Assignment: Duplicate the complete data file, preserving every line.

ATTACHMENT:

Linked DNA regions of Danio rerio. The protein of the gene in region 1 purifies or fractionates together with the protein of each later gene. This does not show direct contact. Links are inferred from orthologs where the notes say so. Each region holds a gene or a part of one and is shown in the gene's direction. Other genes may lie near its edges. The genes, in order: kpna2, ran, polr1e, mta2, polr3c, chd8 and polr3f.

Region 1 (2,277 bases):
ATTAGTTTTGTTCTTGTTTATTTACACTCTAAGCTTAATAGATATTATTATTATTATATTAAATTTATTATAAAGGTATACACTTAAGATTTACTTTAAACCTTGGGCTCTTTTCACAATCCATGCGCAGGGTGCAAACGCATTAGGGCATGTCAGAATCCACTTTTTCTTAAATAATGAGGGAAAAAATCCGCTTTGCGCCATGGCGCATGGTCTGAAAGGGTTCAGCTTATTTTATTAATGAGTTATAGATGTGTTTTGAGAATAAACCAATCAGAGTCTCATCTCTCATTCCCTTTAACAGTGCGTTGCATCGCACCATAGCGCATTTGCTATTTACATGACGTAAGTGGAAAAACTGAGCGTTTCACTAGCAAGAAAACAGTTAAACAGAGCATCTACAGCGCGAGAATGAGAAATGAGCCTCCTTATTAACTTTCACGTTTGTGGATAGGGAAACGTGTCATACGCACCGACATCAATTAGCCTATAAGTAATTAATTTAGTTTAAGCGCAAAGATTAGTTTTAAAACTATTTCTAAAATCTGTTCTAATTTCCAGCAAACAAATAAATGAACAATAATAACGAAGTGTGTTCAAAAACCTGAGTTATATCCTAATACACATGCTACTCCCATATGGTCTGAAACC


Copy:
Linked DNA regions of Danio rerio. The protein of the gene in region 1 purifies or fractionates together with the protein of each later gene. This does not show direct contact. Links are inferred from orthologs where the notes say so. Each region holds a gene or a part of one and is shown in the gene's direction. Other genes may lie near its edges. The genes, in order: kpna2, ran, polr1e, mta2, polr3c, chd8 and polr3f.

Region 1 (2,277 bases):
ATTAGTTTTGTTCTTGTTTATTTACACTCTAAGCTTAATAGATATTATTATTATTATATTAAATTTATTATAAAGGTATACACTTAAGATTTACTTTAAACCTTGGGCTCTTTTCACAATCCATGCGCAGGGTGCAAACGCATTAGGGCATGTCAGAATCCACTTTTTCTTAAATAATGAGGGAAAAAATCCGCTTTGCGCCATGGCGCATGGTCTGAAAGGGTTCAGCTTATTTTATTAATGAGTTATAGATGTGTTTTGAGAATAAACCAATCAGAGTCTCATCTCTCATTCCCTTTAACAGTGCGTTGCATCGCACCATAGCGCATTTGCTATTTACATGACGTAAGTGGAAAAACTGAGCGTTTCACTAGCAAGAAAACAGTTAAACAGAGCATCTACAGCGCGAGAATGAGAAATGAGCCTCCTTATTAACTTTCACGTTTGTGGATAGGGAAACGTGTCATACGCACCGACATCAATTAGCCTATAAGTAATTAATTTAGTTTAAGCGCAAAGATTAGTTTTAAAACTATTTCTAAAATCTGTTCTAATTTCCAGCAAACAAATAAATGAACAATAATAACGAAGTGTGTTCAAAAACCTGAGTTATATCCTAATACACATGCTACTCCCATATGGTCTGAAACC